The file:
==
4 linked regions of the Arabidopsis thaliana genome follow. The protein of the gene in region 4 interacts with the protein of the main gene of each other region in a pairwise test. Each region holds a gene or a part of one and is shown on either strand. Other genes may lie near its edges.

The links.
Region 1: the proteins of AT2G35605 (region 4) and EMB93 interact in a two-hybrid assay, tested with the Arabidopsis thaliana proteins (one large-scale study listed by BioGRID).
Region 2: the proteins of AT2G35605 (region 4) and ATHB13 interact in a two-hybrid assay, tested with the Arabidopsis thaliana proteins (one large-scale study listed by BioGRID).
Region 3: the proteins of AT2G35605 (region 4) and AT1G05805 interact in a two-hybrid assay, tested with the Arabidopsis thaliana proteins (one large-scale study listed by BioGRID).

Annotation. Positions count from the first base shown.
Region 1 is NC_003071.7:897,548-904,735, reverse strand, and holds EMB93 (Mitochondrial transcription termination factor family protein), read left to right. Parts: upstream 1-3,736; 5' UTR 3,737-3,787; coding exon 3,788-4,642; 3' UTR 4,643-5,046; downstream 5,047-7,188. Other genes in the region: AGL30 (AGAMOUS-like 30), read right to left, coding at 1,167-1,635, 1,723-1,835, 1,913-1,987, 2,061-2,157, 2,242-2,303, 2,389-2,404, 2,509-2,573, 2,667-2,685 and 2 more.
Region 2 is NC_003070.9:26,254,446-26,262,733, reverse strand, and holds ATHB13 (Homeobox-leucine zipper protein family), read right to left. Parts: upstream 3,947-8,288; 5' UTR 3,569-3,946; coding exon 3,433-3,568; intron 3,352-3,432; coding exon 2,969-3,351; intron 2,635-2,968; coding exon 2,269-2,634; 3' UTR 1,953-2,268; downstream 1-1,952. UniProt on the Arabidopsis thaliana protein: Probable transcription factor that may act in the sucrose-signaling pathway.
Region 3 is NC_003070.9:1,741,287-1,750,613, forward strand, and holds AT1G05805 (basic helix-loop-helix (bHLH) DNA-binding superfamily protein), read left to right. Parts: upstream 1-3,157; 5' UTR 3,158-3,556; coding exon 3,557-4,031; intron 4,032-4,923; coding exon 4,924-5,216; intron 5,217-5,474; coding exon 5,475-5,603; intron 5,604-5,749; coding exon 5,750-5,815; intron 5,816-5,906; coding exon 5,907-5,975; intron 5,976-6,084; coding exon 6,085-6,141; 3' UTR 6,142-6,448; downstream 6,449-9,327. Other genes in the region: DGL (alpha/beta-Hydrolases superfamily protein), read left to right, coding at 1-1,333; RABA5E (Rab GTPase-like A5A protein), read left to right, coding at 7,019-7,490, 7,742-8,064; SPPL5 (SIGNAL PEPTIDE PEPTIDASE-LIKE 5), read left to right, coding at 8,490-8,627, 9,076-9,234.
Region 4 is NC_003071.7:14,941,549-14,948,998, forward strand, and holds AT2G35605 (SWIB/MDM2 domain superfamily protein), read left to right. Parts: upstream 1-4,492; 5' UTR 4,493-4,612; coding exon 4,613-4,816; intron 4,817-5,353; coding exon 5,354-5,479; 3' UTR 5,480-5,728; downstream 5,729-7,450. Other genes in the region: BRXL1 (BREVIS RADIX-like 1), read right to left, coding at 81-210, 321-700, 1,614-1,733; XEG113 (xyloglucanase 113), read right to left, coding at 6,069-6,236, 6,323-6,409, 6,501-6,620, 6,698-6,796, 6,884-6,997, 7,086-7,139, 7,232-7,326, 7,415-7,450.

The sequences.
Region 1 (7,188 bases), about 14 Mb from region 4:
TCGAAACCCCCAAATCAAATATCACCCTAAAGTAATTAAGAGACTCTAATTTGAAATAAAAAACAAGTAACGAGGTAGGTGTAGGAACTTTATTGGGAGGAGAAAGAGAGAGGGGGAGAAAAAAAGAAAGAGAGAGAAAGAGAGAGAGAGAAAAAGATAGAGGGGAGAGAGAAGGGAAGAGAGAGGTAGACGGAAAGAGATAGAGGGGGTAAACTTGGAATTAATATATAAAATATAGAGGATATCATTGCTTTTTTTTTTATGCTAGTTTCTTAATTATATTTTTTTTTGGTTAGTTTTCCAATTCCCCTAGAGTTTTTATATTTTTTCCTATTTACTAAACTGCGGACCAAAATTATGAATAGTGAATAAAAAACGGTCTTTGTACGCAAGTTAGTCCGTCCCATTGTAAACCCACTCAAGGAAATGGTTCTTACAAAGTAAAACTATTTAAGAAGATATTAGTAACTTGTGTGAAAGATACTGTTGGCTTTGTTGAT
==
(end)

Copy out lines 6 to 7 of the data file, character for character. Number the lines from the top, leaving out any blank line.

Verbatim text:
Annotation. Positions count from the first base shown.
Region 1 is NC_003071.7:897,548-904,735, reverse strand, and holds EMB93 (Mitochondrial transcription termination factor family protein), read left to right. Parts: upstream 1-3,736; 5' UTR 3,737-3,787; coding exon 3,788-4,642; 3' UTR 4,643-5,046; downstream 5,047-7,188. Other genes in the region: AGL30 (AGAMOUS-like 30), read right to left, coding at 1,167-1,635, 1,723-1,835, 1,913-1,987, 2,061-2,157, 2,242-2,303, 2,389-2,404, 2,509-2,573, 2,667-2,685 and 2 more.